Jose Mourinho’s treatment of first-team doctor Eva Carneiro after she rushed on field to treat an injured player has been universally condemned by fans, the media, and medical professionals. The doctor has been stripped of her current role and is no longer allowed to attend matches.
On Saturday, during the English Premier League’s match against Swansea City, Chelsea player Eden Hazard was injured as the teams were at a 2-2 draw. Reports show that Carneiro was clearly beckoned onto the field by referee Michael Oliver to attend to the player, but that has done little to curb the anger of Mourinho. Mourinho lost his temper as Carneiro and physiotherapist Jon Fearn went onto the pitch and went on record to state his disapproval.
“I wasn’t happy with my medical staff because even if you are a medical doctor or secretary on the bench, you have to understand the game. If you go to the pitch to assist a player, then you must be sure that a player has a serious problem…My medical department left me with eight fit outfield players in a counter-attack after a set piece and we were worried we didn’t have enough players left.”
Mourinho’s anger stems from the fact that once Hazard was seen by medical professionals, he would have been required to leave the field for a short period of time. Chelsea was already down one player after a red card against goalkeeper Thibaut Courtois had left them down to 10 players.
However, Carneiro has an oath to uphold that goes far beyond her employer’s wishes. The General Medical Council (GMC), which governs all registered and practicing medical doctors in Britain, lays out clear guidelines of behavior. Medical personnel are required to “take prompt action if you think that patient safety, dignity or comfort is being compromised.” Thus, regardless of Mourinho’s wishes, both Carneiro and Fearn were obliged to take action once signaled.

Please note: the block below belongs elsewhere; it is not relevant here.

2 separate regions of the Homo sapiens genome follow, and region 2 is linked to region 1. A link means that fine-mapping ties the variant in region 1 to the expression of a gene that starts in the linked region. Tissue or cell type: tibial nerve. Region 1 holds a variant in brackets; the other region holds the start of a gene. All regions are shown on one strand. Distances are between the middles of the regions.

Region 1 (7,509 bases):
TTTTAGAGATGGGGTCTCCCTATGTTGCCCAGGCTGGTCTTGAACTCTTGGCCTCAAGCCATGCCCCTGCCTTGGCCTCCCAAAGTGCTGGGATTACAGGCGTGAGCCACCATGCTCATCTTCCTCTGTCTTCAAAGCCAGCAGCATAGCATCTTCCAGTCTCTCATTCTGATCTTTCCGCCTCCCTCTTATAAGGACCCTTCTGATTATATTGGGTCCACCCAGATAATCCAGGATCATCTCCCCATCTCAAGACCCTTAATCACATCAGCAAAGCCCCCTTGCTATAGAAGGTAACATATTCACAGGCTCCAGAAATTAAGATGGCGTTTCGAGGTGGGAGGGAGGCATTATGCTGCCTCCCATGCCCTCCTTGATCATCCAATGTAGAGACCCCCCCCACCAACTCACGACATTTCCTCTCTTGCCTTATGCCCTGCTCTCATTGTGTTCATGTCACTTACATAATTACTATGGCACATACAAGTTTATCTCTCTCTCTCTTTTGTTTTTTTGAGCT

A previous commentary has given voice to suspicions that Mourinho is only using strife with Carneiro as a means to an end to deflect from Chelsea performance issues. The theory would go a long way to explain the unjustified anger.
Indeed, former head of Liverpool’s sports medicine department, Peter Brukner, gave a statement to talkSPORT showing his own disbelief that actions were taken against the medical staff.
“I thought it was appalling behaviour by the manager. The medical staff deserve a public apology, and I’m very disappointed the club hasn’t come out and done something to support them — they were just doing their job. Our first priority as doctors and physio is the health and safety of the individual player and that’s what they were attending to. They were doing their job and they’ve been criticised very publicly.”
The club has declined to comment on the actions of Mourinho, stating only that it would not “comment on internal staffing matters.”
Carneiro has served as first team doctor since 2011 and worked with two other Chelsea managers prior to Mourinho. One of only a small number of women in a first-team EPL, she has had to fight against sexist abuse and stereotyping multiple times. Carneiro is very well respected among her peers and the players.
On Sunday, Carneiro posted a message on her Facebook page thanking “the general public for their overwhelming support. Really very much appreciated.”
Reports show that although Carneiro will remain in her post as first-team doctor, she will no longer be in attendance at games or training sessions. She will subsequently not be in attendance for Sunday’s EPL trip to Manchester City. She will also be continuing her work with first-team players at the London club’s training ground in Cobham, Surrey.
Chelsea has not announced who will take Carneiro’s place at the match on Sunday following the restrictions placed on her by Mourinho.
[Photo Courtesy of Paul Gilham/ Getty Images]